Returning almost exclusively to confound haters, it’s Totally Dublin’s monthly rap power rankings! We have captured and consulted a hype beast, and interpreted the findings as follows:
2 Chainz – Featured on slightly fewer tracks this month, possibly as a function of having to take a toilet break, but his verses with Bangladesh & Drama keep him exactly where he needs to be: saying 2222 Chaaaaaainz over rap songs you are already listening to anyway.
Nas – Nas is about to release an album, which means owners of Rap =/= Hip Hop tshirts are losing their shit with expectation, as they do every time Nas releases an album. It won’t be Illmatic, or even Stillmatic probably, but signs from the leaked tracks and his general demeanour are that it will be worth the attention.
Riff Raff – On one hand, he finally recanted on his allegiance to Soulja Boy’s SODMG, preferring to ally with Diplo. On the other, he did a track with Kitty Pryde, proving that he is an alien that humans cannot understand. His Meyhem Lauren feature was his highlight.
Rick Ross – So busy that he almost died twice, Ross followed up his excellent Rich Forever mixtape by curating a lax but popular MMG compilation. It’s a reminder that we have Meek Mill and Gunplay only by his grace, that he still a great ear for beats and than he can’t avoid making money.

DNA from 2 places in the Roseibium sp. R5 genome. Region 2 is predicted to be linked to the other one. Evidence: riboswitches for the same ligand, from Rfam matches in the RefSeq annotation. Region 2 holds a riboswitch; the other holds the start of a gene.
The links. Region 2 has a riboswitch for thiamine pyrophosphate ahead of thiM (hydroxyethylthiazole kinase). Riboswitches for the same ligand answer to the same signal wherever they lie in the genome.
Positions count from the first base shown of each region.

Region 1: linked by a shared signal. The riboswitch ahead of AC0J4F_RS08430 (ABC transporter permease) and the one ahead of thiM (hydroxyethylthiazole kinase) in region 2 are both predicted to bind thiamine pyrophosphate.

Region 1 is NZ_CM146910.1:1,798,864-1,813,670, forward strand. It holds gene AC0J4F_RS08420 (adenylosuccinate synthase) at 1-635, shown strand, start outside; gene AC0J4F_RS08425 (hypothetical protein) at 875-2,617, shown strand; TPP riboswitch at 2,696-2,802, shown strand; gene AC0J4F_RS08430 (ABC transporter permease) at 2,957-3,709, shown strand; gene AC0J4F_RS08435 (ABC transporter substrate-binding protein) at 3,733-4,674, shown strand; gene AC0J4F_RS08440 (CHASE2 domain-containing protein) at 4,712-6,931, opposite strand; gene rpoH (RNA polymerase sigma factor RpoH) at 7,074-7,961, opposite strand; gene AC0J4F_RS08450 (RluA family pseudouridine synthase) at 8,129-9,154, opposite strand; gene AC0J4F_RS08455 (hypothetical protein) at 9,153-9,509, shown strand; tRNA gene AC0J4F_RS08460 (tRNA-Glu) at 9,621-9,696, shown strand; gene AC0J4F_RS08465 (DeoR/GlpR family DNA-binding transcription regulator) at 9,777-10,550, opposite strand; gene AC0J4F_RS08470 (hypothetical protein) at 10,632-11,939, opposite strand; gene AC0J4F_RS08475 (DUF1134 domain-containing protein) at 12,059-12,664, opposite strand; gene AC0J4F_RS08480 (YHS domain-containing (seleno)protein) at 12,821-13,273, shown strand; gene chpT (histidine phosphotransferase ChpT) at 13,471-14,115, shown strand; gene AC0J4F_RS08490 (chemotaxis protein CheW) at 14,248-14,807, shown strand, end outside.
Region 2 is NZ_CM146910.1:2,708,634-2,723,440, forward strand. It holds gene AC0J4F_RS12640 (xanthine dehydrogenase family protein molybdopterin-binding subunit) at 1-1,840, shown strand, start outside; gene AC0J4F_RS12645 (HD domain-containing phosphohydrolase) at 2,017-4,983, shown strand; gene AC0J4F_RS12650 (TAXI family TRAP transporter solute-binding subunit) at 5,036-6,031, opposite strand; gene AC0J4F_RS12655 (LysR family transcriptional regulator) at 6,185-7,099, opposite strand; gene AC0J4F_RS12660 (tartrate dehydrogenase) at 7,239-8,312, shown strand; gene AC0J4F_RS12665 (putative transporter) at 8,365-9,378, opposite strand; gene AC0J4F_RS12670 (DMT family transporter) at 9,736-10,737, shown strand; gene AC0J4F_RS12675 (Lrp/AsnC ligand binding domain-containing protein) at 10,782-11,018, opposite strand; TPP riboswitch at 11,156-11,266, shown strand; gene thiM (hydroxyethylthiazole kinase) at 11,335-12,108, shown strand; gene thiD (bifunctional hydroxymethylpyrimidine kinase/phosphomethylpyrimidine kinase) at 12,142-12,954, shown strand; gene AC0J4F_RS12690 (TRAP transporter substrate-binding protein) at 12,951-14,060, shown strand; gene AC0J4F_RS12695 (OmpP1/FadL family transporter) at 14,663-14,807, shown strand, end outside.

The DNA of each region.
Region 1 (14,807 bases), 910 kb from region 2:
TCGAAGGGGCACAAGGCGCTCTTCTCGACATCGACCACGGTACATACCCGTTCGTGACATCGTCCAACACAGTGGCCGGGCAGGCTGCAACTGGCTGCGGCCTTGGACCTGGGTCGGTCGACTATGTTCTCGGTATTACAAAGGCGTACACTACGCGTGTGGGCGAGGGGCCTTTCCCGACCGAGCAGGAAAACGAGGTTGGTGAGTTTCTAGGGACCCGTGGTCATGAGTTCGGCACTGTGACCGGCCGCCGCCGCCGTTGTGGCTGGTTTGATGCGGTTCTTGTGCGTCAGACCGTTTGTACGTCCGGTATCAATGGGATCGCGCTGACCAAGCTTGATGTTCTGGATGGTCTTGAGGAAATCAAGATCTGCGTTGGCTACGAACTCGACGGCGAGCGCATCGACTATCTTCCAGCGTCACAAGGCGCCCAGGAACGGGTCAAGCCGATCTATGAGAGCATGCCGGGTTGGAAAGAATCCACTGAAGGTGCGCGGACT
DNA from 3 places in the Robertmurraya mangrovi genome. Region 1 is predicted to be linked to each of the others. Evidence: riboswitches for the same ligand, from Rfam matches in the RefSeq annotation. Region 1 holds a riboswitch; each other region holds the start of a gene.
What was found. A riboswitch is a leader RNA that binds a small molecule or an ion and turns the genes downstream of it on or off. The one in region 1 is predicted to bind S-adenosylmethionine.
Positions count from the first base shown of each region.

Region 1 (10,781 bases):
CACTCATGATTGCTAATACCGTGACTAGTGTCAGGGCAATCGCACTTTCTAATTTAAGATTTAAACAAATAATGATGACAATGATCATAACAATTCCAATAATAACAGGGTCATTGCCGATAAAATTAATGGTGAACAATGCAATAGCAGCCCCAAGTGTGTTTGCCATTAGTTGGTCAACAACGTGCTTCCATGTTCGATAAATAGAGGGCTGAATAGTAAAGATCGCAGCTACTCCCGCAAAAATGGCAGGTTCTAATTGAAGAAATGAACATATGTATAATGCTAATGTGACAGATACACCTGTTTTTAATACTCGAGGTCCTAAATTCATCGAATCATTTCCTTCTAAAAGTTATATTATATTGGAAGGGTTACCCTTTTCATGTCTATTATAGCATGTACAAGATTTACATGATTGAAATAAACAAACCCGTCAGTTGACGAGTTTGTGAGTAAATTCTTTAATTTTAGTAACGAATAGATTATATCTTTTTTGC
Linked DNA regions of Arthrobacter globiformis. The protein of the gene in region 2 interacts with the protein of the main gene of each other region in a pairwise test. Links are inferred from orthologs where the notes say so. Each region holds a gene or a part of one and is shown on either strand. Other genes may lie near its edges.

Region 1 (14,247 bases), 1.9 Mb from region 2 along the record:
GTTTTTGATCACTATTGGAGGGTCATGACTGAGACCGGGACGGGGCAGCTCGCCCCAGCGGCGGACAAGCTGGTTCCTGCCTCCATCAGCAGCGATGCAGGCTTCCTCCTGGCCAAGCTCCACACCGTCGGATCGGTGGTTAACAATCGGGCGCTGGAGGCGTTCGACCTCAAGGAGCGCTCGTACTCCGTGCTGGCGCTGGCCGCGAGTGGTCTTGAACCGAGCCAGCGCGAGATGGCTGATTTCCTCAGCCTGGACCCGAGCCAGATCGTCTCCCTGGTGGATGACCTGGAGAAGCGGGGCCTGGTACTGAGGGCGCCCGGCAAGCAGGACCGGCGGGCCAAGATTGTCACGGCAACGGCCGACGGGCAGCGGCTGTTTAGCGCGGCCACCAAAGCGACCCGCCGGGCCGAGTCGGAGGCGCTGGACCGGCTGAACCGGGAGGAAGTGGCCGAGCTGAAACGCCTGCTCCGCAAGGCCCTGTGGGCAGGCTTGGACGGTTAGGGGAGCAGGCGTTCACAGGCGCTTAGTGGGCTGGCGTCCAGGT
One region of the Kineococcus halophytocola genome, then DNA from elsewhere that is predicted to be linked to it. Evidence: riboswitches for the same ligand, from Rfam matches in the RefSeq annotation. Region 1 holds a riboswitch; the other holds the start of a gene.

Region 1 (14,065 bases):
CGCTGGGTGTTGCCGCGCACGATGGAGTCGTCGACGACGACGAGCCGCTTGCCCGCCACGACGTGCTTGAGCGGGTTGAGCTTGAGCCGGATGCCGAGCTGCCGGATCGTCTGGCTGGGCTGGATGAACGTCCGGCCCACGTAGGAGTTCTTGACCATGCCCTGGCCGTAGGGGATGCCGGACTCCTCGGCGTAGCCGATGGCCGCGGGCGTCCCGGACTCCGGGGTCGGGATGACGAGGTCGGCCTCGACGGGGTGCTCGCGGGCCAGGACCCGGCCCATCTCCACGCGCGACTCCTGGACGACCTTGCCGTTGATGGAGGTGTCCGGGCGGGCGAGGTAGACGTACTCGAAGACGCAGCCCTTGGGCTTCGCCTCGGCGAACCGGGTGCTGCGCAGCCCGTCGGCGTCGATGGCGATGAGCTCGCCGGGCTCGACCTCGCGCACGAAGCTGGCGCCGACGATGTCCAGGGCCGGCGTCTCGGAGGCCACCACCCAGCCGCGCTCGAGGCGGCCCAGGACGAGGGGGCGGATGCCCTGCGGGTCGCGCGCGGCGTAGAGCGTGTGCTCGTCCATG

Big K.R.I.T. – Pulling the otherwise uninspiring Meridian, Mississippi into the spotlight in the way UGK once did with Port Arthur, Texas, Big K.R.I.T.’s lyrical dexterity, production, hooks and swagger made Live From The Underground everything fans could have wished for.
Harry Fraud – Not a rapper, but Harry Fraud’s continued rise to superproducer status deserves official acknowledgement. Equally at home with Meyhem Lauren, Heems and Rick Ross, the cause of Fraud’s success is refreshing: he consistently makes excellent songs.
Meek Mill – Following up the release of Dreamchasers 2 by playing the most consistent part on the MMG album, Meek is still flying. About a hit and a half away from being included in YouTube like-bait comments about how 2Pac is better than Lil Wayne.
Frank Ocean – A variety of rappers have long been convinced that being openly gay would actually benefit an artist due to the gay mafia who run the industry. Rappers often think mad shit, but being openly bisexual is certainly helping Ocean’s internet visibility.
Waka Flocka Flame – Following up a debut of the magnitude of Flockaveli has proven difficult for rappers to date but, though Triple F Life lacks the consistent raucousness of the first, it has highs, and the hype cycle it birthed put Flocka on magazine covers beyond just hip hop.